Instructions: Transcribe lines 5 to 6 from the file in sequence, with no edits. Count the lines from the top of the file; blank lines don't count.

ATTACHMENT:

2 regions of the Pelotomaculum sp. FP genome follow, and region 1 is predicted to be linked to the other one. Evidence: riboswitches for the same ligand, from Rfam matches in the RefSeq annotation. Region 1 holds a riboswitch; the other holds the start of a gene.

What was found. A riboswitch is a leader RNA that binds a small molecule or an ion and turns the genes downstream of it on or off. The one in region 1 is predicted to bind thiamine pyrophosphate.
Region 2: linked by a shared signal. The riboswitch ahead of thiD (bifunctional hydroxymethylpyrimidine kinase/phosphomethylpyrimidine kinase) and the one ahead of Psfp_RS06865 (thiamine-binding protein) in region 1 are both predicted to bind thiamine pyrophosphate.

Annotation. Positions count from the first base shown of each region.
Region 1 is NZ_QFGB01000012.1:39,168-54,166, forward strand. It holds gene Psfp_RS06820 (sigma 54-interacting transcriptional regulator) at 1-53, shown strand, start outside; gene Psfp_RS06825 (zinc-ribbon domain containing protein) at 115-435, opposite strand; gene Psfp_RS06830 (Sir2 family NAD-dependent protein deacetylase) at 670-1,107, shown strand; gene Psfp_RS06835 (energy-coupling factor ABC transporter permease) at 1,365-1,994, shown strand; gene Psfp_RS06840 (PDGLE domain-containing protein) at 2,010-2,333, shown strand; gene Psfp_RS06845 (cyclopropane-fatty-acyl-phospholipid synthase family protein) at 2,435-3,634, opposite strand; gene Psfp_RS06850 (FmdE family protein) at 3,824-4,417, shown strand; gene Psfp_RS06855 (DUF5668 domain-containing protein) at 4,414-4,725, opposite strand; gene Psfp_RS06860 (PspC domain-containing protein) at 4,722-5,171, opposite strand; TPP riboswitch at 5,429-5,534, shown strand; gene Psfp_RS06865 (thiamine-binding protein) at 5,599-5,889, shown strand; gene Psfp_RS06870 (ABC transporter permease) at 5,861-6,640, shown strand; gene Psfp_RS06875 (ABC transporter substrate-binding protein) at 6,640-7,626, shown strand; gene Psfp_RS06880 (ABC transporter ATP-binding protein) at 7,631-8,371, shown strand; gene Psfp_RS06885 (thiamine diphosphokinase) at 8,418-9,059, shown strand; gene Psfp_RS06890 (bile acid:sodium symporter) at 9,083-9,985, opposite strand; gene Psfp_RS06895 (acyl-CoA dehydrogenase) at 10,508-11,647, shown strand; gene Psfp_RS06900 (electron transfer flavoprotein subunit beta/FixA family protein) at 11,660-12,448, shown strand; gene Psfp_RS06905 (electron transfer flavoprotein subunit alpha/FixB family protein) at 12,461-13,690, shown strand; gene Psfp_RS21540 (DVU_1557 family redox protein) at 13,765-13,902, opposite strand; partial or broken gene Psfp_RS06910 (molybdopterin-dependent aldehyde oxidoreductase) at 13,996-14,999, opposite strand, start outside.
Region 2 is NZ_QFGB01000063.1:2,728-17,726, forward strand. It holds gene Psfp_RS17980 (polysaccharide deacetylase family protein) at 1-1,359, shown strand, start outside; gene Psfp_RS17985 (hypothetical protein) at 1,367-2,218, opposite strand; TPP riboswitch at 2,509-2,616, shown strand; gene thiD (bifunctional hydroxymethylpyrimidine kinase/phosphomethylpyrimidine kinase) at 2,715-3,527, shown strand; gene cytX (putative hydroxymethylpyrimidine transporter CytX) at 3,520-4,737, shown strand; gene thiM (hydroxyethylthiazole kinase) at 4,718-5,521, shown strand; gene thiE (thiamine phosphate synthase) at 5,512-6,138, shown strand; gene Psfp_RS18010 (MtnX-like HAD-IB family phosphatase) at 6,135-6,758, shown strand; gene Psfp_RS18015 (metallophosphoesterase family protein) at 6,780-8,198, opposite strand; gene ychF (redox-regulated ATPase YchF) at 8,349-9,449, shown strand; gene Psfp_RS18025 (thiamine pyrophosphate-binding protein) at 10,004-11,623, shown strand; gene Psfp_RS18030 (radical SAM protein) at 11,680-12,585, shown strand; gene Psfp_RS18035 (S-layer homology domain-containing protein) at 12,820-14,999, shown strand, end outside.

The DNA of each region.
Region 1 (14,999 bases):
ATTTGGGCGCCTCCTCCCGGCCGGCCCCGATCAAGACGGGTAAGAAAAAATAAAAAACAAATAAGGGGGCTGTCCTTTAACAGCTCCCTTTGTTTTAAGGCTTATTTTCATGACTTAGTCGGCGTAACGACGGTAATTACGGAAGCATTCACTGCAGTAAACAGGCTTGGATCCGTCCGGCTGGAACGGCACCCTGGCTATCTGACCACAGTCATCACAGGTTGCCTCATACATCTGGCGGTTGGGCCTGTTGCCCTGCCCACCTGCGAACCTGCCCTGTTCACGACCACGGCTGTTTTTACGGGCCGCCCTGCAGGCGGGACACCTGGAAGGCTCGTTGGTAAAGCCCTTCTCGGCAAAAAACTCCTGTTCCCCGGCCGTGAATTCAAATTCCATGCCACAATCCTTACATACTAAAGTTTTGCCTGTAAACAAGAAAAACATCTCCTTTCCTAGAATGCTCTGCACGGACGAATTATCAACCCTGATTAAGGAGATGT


Region 1 is NZ_QFGB01000012.1:39,168-54,166, forward strand. It holds gene Psfp_RS06820 (sigma 54-interacting transcriptional regulator) at 1-53, shown strand, start outside; gene Psfp_RS06825 (zinc-ribbon domain containing protein) at 115-435, opposite strand; gene Psfp_RS06830 (Sir2 family NAD-dependent protein deacetylase) at 670-1,107, shown strand; gene Psfp_RS06835 (energy-coupling factor ABC transporter permease) at 1,365-1,994, shown strand; gene Psfp_RS06840 (PDGLE domain-containing protein) at 2,010-2,333, shown strand; gene Psfp_RS06845 (cyclopropane-fatty-acyl-phospholipid synthase family protein) at 2,435-3,634, opposite strand; gene Psfp_RS06850 (FmdE family protein) at 3,824-4,417, shown strand; gene Psfp_RS06855 (DUF5668 domain-containing protein) at 4,414-4,725, opposite strand; gene Psfp_RS06860 (PspC domain-containing protein) at 4,722-5,171, opposite strand; TPP riboswitch at 5,429-5,534, shown strand; gene Psfp_RS06865 (thiamine-binding protein) at 5,599-5,889, shown strand; gene Psfp_RS06870 (ABC transporter permease) at 5,861-6,640, shown strand; gene Psfp_RS06875 (ABC transporter substrate-binding protein) at 6,640-7,626, shown strand; gene Psfp_RS06880 (ABC transporter ATP-binding protein) at 7,631-8,371, shown strand; gene Psfp_RS06885 (thiamine diphosphokinase) at 8,418-9,059, shown strand; gene Psfp_RS06890 (bile acid:sodium symporter) at 9,083-9,985, opposite strand; gene Psfp_RS06895 (acyl-CoA dehydrogenase) at 10,508-11,647, shown strand; gene Psfp_RS06900 (electron transfer flavoprotein subunit beta/FixA family protein) at 11,660-12,448, shown strand; gene Psfp_RS06905 (electron transfer flavoprotein subunit alpha/FixB family protein) at 12,461-13,690, shown strand; gene Psfp_RS21540 (DVU_1557 family redox protein) at 13,765-13,902, opposite strand; partial or broken gene Psfp_RS06910 (molybdopterin-dependent aldehyde oxidoreductase) at 13,996-14,999, opposite strand, start outside.
Region 2 is NZ_QFGB01000063.1:2,728-17,726, forward strand. It holds gene Psfp_RS17980 (polysaccharide deacetylase family protein) at 1-1,359, shown strand, start outside; gene Psfp_RS17985 (hypothetical protein) at 1,367-2,218, opposite strand; TPP riboswitch at 2,509-2,616, shown strand; gene thiD (bifunctional hydroxymethylpyrimidine kinase/phosphomethylpyrimidine kinase) at 2,715-3,527, shown strand; gene cytX (putative hydroxymethylpyrimidine transporter CytX) at 3,520-4,737, shown strand; gene thiM (hydroxyethylthiazole kinase) at 4,718-5,521, shown strand; gene thiE (thiamine phosphate synthase) at 5,512-6,138, shown strand; gene Psfp_RS18010 (MtnX-like HAD-IB family phosphatase) at 6,135-6,758, shown strand; gene Psfp_RS18015 (metallophosphoesterase family protein) at 6,780-8,198, opposite strand; gene ychF (redox-regulated ATPase YchF) at 8,349-9,449, shown strand; gene Psfp_RS18025 (thiamine pyrophosphate-binding protein) at 10,004-11,623, shown strand; gene Psfp_RS18030 (radical SAM protein) at 11,680-12,585, shown strand; gene Psfp_RS18035 (S-layer homology domain-containing protein) at 12,820-14,999, shown strand, end outside.